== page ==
oooooooohhhhhhhhhhhh. . . . . . . . . the Zipper . . . . . . . . .
This week I am making Simplicity 2550, combining 2 fabrics. Cotton Interlock knit print in navy blue and white for the top, and cotton sateen in solid navy blue for the skirt portion. Recently I have run into a lot of zipper phobia among friends and sewing students. Perfectly brave sewers who say - I can make anything, as long as there is no zipper.
Oh, there are a lot more scary things out there in pattern world. Welt pockets, two piece tailored set in sleeves, buttonholes. I still hold my breath each time I cut open a buttonhole.
But zippers - nah. Invisible zippers, a few more steps - but with practice more likely to come out just fine. There are a lot of great tutorials available, which this is not. But here are a few of my tips on the key steps to get that zipper to disappear like it should.
First, prep the zipper as it states on the package. Unzip all the way and Iron each side so that the zipper teeth side is slightly uncurled. Don't worry about how flat you get it, and beware of melting - just enough so it is relaxed a bit.
Pin the zipper on one side of the garment, placing the top of the zipper at about 1/4" below the seam allowance. So 5/8" seam allowance plus 1/4" = about 7/8" down from top of garment. This allows for some wiggle room at the top and no cutting off the top of the zipper.
Pin all the way down the zipper, to about 1-2 inches from the bottom. Then I machine baste the zipper - just as I would be sewing it later. But by machine basting, you get that zipper attached to the garment, and you can fiddle with the exactness later - fix any ripples or puckers. MY Tip: use a contrasting thread. So here I have used grey thread on a dark blue zipper. The thread will not show, and it is SO much easier to pick out if necessary.
Once the first side of the zipper is put in, lay the two sides of the garment down flat, and line up the second side of the zipper. This is where the boo boos can happen, so I find the point that matters. In this case it is where the two fabrics meet at the waist. If one is not careful, the zipper can shift and then you have that eye-searing problem of mismatched seam and/or pattern. Calling out to everyone, look at me, zipper insertion malfunction. Oh be quiet
stupid zipper. But we can silence that zipper by lining up the two sides of the zipper, putting a mark continuously across the zipper where it landed on the first side that you have already sewn down. Now we have an anchor - a place to start from when pinning the other side of the zipper.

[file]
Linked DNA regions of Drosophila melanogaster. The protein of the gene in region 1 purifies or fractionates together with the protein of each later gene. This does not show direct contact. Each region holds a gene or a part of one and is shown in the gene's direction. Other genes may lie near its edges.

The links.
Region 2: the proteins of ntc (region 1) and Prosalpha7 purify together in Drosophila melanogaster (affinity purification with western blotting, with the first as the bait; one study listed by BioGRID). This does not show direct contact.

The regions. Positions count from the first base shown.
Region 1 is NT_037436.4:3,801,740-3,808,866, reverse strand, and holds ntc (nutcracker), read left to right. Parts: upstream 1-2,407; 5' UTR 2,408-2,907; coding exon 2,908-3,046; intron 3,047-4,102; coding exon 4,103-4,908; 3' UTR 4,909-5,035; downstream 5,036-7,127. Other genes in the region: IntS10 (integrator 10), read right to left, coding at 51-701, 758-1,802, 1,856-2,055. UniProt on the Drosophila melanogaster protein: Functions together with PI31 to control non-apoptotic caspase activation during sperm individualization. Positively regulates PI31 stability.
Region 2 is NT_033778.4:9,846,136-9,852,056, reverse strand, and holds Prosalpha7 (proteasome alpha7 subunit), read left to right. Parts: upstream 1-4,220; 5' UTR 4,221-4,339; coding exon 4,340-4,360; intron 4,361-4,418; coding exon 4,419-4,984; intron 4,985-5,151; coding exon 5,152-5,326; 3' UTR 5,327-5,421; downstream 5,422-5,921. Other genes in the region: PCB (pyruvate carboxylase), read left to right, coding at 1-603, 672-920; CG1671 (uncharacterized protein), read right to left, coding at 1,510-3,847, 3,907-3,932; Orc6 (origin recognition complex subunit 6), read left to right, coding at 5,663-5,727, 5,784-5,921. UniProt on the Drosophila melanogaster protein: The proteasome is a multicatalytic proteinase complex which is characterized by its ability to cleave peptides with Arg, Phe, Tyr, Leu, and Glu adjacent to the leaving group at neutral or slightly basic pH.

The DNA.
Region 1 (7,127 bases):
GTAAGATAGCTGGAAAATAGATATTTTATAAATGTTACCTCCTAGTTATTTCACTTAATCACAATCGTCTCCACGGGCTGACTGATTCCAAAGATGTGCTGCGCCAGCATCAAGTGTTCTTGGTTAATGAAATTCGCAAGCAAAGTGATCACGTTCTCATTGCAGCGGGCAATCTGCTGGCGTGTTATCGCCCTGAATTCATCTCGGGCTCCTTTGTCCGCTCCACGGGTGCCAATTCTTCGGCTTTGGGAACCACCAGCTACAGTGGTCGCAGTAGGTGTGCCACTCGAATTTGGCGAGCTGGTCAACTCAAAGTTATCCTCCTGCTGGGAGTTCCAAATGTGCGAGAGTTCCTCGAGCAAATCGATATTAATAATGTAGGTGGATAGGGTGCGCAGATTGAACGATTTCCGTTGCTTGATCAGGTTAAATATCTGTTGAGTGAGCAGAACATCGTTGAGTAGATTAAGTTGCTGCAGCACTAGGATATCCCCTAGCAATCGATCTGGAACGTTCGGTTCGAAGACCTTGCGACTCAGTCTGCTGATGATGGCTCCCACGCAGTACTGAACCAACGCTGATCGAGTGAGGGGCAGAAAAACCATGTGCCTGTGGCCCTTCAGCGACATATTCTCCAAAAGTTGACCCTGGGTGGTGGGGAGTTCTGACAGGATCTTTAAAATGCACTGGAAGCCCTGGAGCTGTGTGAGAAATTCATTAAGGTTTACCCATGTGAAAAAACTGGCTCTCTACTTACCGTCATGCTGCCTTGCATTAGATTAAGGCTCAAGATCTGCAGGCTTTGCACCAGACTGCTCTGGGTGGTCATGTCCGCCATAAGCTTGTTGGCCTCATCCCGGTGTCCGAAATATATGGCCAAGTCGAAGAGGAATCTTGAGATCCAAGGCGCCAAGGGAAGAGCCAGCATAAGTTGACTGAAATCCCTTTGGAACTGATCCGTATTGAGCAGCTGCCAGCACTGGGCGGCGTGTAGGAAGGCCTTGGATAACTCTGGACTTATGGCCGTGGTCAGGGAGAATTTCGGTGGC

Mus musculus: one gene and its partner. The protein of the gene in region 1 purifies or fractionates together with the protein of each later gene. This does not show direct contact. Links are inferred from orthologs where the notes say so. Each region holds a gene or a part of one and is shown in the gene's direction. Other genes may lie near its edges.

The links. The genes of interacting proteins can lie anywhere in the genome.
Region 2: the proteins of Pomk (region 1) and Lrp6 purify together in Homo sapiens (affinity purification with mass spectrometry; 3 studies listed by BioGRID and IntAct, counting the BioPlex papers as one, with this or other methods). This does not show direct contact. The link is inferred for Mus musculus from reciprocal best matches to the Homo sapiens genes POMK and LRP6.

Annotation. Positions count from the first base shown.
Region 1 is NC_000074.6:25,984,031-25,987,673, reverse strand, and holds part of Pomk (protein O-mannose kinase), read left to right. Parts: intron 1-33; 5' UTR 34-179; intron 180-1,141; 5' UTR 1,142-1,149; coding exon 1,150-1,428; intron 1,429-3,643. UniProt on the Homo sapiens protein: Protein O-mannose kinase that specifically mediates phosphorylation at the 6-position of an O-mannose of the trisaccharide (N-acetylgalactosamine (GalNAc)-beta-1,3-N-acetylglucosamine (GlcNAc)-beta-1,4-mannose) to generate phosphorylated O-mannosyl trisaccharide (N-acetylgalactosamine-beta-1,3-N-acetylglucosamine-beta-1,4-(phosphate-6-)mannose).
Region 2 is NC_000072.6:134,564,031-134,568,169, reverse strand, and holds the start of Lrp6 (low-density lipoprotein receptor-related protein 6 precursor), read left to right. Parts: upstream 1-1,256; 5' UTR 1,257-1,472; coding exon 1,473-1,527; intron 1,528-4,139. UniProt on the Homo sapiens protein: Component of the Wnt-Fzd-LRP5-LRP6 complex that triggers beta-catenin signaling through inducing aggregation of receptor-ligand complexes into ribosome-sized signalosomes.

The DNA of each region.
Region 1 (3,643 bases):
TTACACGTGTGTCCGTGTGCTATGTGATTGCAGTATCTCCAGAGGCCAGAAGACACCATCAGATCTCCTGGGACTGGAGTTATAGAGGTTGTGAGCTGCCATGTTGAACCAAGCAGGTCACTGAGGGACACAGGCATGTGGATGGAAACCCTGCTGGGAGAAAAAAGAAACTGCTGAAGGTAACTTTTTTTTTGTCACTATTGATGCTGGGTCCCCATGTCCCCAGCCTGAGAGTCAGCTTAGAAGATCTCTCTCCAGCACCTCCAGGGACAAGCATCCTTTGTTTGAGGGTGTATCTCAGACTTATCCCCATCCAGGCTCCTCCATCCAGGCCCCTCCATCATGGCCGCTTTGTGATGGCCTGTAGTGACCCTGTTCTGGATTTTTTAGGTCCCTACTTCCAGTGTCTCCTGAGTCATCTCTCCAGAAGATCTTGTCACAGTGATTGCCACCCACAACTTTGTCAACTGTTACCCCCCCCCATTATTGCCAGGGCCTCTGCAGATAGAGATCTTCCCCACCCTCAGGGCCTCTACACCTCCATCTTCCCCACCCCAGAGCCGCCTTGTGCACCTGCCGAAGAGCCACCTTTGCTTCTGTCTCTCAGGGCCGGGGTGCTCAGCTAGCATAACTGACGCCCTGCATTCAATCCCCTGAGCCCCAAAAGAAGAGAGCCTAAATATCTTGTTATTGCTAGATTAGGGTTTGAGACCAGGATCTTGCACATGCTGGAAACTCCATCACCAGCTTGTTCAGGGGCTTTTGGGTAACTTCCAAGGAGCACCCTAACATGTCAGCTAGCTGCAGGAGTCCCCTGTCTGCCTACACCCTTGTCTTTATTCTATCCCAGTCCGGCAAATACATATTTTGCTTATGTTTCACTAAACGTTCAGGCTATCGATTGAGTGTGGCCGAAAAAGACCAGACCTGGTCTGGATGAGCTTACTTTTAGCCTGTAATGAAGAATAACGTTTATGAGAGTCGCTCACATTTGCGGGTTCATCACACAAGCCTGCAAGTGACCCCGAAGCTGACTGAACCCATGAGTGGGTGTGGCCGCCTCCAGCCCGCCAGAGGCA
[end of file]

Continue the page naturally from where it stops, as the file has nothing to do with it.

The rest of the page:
Then pin upward and downward from the anchor point. Don't worry if it is a tiny bit off at the top of the garment - you can adjust that when you apply the facing or lining. If you are off by more than 1/4", could be a problem, but less than that will be fine, adjust later. Then stitch that side of the zipper.
Note that I do not use a special invisible zipper foot. Tried that and I just didn't like it.
I use the Singer adjustable zipper foot, I can slide the actual foot to just the right point for stitching. If you have any sort of zipper foot - give it a try. Moving the needle position may be necessary.
After I have stitched the second side, check your work and see if everything matches up. In this case with two different fabrics it would be very noticeable, however on other garments, for example with a waist seam, you want the seams to line up nicely and look continuous. So I am happy with this zipper, which is machine basted. At this point I usually try on the garment to check the fit and see if the upper back fits. That is an area where a small adjustment can make the neckline fit a whole lot better. Sew over the basting with regular length stitches - a lot easier with no pins to slow you down, you can confidently get close to those zipper teeth. Here it is sewn but not pressed.
After stitching, I pin the seam closed where the stitching stopped, and then draw a chalk mark along the seam line where I plan to stitch. If you leave a little "tail" of zipper, as shown,
it makes it easier to finish the bottom. You can trim that off later (after first sewing across the bottom of the zipper to keep the pull from falling off - ask me how I know that)
Now that our chalk mark is drawn, stitch about 2-3 inches, just creeping alongside the existing stitching that holds the zipper in place. Start 2-3 inches away and stitch toward the bottom of the zipper, running alongside the zipper stitching about 1/2 inch. Below I have used grey thread to make it more visible. Don't be concerned about the rest of this seam, just get this transitional area to be "seamless." The piece of red thread shows where the zipper stitching ended.
That is it - you are done. Here is the finished zipper. On the left zipped down, on the right zipped up. Like a Halloween ghost - bottom of the zipper has disappeared. The rest of the seam needs to be sewn but after I do an invisible zipper I always take a break.
Like anything else - practice makes perfect. Look in the bargain bin, find a few of those weird color invisible zippers, pull out some scrap fabric, give it a try and let me know how it works out.
Here is today's SunnyGal Garden photo. I love sunflowers but instead of honeybees they seem attract more squirrels in the autumn frenzy of gathering seeds and acorns. But they are fun to watch.